Maanaa unfolds the Black I journey

For the morally-conscious individual, it is very easy to write off dancehall music because of the disturbing lyrics (often violent and near-pornographic) that have come to characterize the genre. Those who understand the music however, will contend that this is not a true reflection of the original dancehall music that started in Jamaica as a sub-genre of the conscious, liberating and righteousness powered reggae music. Like a normal child, dancehall became more morally decadent with every step it took further away from its mother genre. In the process, love gave way to hardcore pornography and the rant for justice gave way to wanton violent lyrics strong enough to shock the unprepared mind.

The situation is however, not hopeless as the genre also benefits from the work of both young and veteran artiste who are championing what is referred to in reggae-lingo as roots and culture. This breed of musicians, are working hard to bring moral sanity into the music while pursuing the restoration of true African values that are in sharp contrast to the now mainstay. In Jamaica, musicians like Anthony B, Louie Culture, Bushman, Capleton, Buju Banton, Jnr. Gong and many others are senior officers in this Special Forces unit of the Army.

The scenario is not that different in Ghana. Since dancehall music slowly begun to gain mainstream attention, it brought along the violence and the explicit sexual lyrics. Indeed it is this kind of content that has defined Ghanaian dancehall music with the conscious soldiers having to strive harder to project the positive, progressive, youth-conscientizing, love-promoting and nation-building aspect of dancehall music. This is what can be referred to as the “clean-up exercise” now being championed by Atlanta based Black I aka Nii Quarcoo. On the Ghanaian scene, he is the commanding officer in this unit of the Army.

Black I shot onto the scene with the bellwether-ing Tininii Kwano (the right way) that effortlessly forced a fan base into place leaving them yearning for more. His latest offering; Maanaa is a love story like no other. It is a commendable reverence of the African woman through the Rastafarian cultural conduit leading to the much needed heavy dose of consciousness for the neutralization of the debauchery in the music. The lyrics glorify culture in countless ways as much as it upholds the powerful image of the African woman. It promotes the unadulterated version of her character and bares the often not so evident African man’s love for his woman. Maanaa is a masterful work of art not only in lyrics but also in sound and quality. It is a well-crafted crossover born out of a fusion of traditional dancehall and hip-hop that is guaranteed to win the hearts of even non-dancehall enthusiasts. This great piece was produced by the young Golden Kid under the guidance of the indefatigable Atlanta based Kaddafi who has been behind the many hits from the Black I camp. Maanaa is bound to shift the Black I engine into 5thgear leaving many behind as far as Ghanaian reggae and dancehall is concerned.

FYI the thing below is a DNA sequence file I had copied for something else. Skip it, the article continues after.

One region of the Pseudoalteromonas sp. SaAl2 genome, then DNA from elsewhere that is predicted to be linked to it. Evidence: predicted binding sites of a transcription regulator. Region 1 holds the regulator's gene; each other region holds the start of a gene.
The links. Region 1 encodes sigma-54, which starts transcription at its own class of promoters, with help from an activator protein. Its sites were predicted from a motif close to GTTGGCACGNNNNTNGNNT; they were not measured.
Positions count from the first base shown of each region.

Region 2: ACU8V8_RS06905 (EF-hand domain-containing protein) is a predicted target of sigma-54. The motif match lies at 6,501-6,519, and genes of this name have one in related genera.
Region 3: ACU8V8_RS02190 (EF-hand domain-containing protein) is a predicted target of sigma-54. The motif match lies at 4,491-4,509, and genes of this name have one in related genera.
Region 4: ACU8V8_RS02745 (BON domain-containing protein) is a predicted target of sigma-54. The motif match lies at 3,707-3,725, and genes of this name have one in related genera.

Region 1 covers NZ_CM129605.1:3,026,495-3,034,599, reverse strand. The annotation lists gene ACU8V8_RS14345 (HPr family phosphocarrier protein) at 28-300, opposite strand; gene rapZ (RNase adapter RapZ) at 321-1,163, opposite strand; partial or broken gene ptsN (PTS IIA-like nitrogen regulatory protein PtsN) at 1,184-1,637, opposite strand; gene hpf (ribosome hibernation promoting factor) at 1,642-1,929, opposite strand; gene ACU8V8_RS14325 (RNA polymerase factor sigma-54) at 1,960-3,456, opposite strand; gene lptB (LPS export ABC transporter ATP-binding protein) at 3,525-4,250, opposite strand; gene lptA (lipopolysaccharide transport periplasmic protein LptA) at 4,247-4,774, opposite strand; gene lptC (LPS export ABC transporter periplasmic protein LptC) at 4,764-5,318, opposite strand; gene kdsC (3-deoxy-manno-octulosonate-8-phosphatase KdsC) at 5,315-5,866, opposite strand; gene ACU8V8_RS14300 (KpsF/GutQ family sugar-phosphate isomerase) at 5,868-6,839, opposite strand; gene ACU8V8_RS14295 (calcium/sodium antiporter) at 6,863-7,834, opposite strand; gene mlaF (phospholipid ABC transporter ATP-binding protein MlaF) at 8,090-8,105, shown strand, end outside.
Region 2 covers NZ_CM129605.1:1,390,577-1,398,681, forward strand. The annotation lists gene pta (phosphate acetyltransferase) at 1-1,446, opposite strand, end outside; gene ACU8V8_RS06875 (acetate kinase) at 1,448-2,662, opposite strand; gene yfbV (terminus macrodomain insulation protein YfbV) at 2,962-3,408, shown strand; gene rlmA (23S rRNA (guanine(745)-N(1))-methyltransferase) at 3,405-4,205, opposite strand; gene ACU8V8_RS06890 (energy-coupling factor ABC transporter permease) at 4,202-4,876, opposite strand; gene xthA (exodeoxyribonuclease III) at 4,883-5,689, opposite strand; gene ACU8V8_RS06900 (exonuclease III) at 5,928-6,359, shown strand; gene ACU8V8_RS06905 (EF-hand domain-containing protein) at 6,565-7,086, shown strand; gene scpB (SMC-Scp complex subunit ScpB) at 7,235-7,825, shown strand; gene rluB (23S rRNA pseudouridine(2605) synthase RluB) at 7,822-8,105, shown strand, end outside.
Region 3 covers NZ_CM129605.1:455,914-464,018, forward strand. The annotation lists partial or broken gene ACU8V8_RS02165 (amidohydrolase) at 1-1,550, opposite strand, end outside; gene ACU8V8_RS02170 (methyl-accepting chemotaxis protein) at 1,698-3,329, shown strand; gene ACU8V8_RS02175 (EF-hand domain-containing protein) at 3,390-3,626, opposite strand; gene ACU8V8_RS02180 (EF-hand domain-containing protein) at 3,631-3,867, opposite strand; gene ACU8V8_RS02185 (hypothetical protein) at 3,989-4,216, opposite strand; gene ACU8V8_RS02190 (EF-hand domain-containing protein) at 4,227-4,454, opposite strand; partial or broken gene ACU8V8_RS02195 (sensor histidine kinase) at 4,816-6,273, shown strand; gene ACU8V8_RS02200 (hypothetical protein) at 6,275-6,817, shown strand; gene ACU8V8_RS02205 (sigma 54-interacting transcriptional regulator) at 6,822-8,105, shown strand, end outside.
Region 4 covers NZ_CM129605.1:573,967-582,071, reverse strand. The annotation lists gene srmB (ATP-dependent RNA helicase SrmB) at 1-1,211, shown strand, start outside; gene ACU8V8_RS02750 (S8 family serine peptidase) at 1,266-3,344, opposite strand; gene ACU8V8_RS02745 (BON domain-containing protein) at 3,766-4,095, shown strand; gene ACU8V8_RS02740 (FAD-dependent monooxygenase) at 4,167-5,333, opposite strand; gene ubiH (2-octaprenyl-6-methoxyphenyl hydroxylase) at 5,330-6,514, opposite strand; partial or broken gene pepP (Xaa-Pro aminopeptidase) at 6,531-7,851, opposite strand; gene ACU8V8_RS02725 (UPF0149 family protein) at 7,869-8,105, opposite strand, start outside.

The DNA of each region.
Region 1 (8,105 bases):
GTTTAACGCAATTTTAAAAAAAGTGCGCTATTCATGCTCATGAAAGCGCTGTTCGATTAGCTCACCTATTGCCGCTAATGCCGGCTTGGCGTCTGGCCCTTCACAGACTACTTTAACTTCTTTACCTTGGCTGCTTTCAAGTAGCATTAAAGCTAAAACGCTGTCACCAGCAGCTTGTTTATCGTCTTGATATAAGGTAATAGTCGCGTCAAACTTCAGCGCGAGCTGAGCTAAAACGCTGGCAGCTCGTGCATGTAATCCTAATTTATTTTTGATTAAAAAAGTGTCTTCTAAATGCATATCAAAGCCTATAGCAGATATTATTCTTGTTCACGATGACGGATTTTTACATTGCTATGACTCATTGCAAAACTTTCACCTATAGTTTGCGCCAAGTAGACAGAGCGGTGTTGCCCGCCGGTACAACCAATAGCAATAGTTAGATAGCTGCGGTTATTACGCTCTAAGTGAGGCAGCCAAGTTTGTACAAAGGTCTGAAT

In Ghana and Africa for that matter, talent abounds. The bane of artist has always been character and discipline. Black is a combination of talent, discipline and sound reasoning and this is demonstrated not only in his lyrical dexterity but also his choice of sound. Maanaa epitomizes all three into one work of art. If you haven’t heard Mannaa yet, get ready to be wowed out of your skin. If you are not a dancehall fan, prepare for your baptism. Maanaa is juts that song and Black I is just that artist. Listen to maanaa here

About Markus Kennedy Katey

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